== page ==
At the April meeting of the Prince George’s County Historic Preservation Commission, the issue of development of additional townhouses along the historic and scenic Suitland Parkway was on the agenda. The Town Center at Camp Springs was finishing the development referral process for the latest additional townhouse pod next to the National Historic Register and County Historic Site, the Suitland Parkway (#76-A-022). As a Commissioner, I expected to be presented with a comprehensive overview at this late point in the process with a summary of all the decisions that had been made previously based on a process that had included key interested parties such as the Historic Preservation Commission and the U.S. Department of the Interior. Instead I was treated to a perfunctory last-minute show in which I gradually felt I was expected to simply vote to approve as a courtesy annoyance rather than as a member of a formal organization with specific duties.
The staff presentation was elegant but failed to include expected context settings such as historic and present aerial photography. Establishing exactly where the development was in relation to anything else in the area was difficult-to-impossible. The presentation failed to show that the Historic Preservation Commission had been involved in the early stages of the development, but through inference suggested that we had made substantive decisions. Nowhere in the presentation was it made clear what specific contributions, if any, the HPC had made early in the process. What was made clear was that the federal government’s interest in the project had been overlooked, leading this Commissioner to wonder that, if the process could miss the Department of th Interior, what else had been missed? And of course, had they completely omitted to include the Historic Preservation Commission at the appropriate stage in the process as well? The planning staff answer was that indeed, somehow at least once there had been a failure to communicate with the Commission or its staff.
When added to the information provided by the U.S. Department of the Interior as to potential view-shed problems and loss of ecological resources such as of mature trees, the project began to take on the look of a preordained approval. Because the HPC was presented with this information at the last moment in the detailed site plan portion of the process, with no time for further consideration, creative workable alternatives were not able to be considered. And so the Commission was left with the choice of choosing vinyl siding colors, a decision choice that simply made a mockery of the purpose of the HPC’s and its role. The HPC was treated as an annoying after-thought and nothing more.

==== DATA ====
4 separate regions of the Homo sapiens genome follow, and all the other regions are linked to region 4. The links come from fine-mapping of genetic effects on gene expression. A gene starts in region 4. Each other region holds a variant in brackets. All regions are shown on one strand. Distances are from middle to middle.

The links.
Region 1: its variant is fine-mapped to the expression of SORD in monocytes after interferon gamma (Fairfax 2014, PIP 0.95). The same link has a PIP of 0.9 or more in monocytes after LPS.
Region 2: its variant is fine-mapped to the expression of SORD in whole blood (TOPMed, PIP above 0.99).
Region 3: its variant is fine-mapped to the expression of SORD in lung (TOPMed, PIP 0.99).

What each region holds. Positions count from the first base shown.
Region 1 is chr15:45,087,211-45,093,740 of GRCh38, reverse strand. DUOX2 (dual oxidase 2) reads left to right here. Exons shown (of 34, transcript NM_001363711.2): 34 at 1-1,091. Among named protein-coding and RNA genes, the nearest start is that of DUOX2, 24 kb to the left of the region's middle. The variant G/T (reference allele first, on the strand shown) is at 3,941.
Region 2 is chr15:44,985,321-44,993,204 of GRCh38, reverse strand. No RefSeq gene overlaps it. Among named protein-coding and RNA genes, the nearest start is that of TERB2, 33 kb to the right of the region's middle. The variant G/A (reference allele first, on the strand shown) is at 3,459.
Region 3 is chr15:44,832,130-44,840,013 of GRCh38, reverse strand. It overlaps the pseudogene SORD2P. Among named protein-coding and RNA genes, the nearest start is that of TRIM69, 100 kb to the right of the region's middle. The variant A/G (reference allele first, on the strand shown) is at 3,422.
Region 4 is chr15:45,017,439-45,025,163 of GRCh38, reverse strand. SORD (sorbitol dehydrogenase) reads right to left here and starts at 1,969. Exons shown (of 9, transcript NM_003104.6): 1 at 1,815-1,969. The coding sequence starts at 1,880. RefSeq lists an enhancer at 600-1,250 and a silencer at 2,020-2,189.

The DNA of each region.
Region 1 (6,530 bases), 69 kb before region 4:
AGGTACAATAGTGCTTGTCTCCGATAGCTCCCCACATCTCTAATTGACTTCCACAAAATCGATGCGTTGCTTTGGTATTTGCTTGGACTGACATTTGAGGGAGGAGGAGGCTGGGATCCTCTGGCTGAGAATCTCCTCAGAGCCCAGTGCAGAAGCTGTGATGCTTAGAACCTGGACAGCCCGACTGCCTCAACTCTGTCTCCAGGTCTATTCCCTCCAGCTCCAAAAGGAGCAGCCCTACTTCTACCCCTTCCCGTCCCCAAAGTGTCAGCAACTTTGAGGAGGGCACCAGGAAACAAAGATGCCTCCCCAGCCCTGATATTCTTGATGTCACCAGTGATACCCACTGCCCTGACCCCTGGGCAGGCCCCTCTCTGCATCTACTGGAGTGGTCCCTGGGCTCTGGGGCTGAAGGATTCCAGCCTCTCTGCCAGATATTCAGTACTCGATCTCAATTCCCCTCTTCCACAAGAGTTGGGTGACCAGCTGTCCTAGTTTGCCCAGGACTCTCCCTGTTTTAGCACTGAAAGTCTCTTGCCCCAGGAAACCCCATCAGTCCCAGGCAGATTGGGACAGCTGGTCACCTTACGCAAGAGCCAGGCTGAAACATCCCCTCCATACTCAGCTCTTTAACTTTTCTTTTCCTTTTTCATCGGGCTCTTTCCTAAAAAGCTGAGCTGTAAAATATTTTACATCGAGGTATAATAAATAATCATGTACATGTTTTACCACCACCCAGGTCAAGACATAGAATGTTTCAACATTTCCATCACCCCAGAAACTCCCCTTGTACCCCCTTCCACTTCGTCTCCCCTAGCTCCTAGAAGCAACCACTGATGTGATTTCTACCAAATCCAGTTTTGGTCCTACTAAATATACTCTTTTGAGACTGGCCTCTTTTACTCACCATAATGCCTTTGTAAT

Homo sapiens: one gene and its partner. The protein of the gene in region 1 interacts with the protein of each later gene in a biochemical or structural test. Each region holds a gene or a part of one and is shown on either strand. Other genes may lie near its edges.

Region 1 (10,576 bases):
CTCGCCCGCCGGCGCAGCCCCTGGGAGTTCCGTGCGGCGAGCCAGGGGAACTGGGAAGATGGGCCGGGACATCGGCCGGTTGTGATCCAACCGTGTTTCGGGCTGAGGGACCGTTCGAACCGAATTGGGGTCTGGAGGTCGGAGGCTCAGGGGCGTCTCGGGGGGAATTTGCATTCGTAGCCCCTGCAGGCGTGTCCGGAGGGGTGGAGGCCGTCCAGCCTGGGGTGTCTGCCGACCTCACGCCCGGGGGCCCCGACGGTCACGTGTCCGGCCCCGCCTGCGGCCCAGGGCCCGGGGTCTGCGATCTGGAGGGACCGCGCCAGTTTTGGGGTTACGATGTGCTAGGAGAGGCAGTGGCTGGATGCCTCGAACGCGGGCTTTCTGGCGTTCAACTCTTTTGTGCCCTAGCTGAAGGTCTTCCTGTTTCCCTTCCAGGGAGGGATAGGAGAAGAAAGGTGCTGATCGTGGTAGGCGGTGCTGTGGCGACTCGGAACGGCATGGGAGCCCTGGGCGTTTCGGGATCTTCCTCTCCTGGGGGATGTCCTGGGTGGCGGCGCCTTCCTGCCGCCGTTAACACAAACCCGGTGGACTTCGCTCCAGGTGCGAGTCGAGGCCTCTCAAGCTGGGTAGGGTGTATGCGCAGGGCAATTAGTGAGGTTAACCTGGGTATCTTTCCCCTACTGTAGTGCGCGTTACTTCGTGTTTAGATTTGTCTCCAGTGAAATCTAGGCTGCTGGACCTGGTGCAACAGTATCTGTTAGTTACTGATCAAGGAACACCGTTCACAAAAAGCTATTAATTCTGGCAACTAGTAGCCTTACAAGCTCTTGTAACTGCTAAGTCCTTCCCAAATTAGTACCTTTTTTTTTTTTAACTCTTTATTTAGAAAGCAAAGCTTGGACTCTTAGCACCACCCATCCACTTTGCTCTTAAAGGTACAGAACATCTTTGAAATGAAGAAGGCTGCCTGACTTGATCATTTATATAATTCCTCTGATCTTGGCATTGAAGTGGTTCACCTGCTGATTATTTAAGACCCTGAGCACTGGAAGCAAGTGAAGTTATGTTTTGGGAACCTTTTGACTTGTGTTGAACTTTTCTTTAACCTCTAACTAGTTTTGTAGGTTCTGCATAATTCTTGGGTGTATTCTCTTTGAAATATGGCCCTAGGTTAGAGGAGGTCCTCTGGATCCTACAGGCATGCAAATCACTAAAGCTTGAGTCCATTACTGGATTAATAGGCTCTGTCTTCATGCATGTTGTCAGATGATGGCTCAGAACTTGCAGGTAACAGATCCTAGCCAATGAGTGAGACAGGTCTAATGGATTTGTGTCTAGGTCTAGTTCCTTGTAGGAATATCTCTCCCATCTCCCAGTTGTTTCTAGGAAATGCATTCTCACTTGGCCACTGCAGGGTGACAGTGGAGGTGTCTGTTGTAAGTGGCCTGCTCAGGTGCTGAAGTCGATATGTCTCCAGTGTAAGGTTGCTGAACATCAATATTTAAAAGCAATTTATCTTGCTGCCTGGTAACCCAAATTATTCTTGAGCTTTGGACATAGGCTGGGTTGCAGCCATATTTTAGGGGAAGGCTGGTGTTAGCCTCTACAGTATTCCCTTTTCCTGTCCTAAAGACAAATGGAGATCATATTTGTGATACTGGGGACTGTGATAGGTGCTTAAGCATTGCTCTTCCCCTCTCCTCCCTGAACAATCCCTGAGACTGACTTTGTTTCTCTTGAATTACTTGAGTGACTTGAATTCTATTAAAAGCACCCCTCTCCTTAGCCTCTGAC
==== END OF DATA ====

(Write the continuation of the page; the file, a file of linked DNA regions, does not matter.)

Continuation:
We were told that the property owner has a right to remove the green space and use it as he sees fit, even if this means externalizing his costs on to the greater public by destroying in detail the view-shed of the international gateway to the capital of the United States. The planning staff, in support of the developer, noted that landscapes are by definition not historic in this case. This of course is true because the property is outside the environmental setting. Attempts to consider conservation plans that had been earlier adopted and now seemed to be discarded were not considered, as they are beyond the purview of the Commission. But in fact contrary to the planning staff’s suggestion, such things are within our purview as indicated in the ruling of the federal Advisory Council on Historic Preservation this week against a proposed wind farm project’s view-shed impact because of “…the indirect and direct effects of the project on the collection of historic properties would be pervasive, destructive, and, in the instance of seabed construction, permanent. By their nature and scope, the effects cannot be adequately mitigated at the proposed site.’’
The ideas of ecological system services were not considered mostly because they are extremely inconvenient to this case. In valuing this project, staff and the developer found any preservation costs may be adequately addressed by externalizing these costs of development onto the greater community of the county and the country. In economic terms, the property owner has a rivalrous good which he proposes to consume in order to produce another rivalrous good. Rivalrous goods are those things whose consumption by one consumer prevents simultaneous consumption by another consumer. The use of the land is considered economically excludable. The Suitland parkway on the other hand is both excludable and rivalrous. This means that it is available to everyone but could be lost if the public trust is subverted. The question then becomes, does the property owner have the right to raise the value of his private property at the expense of the public good?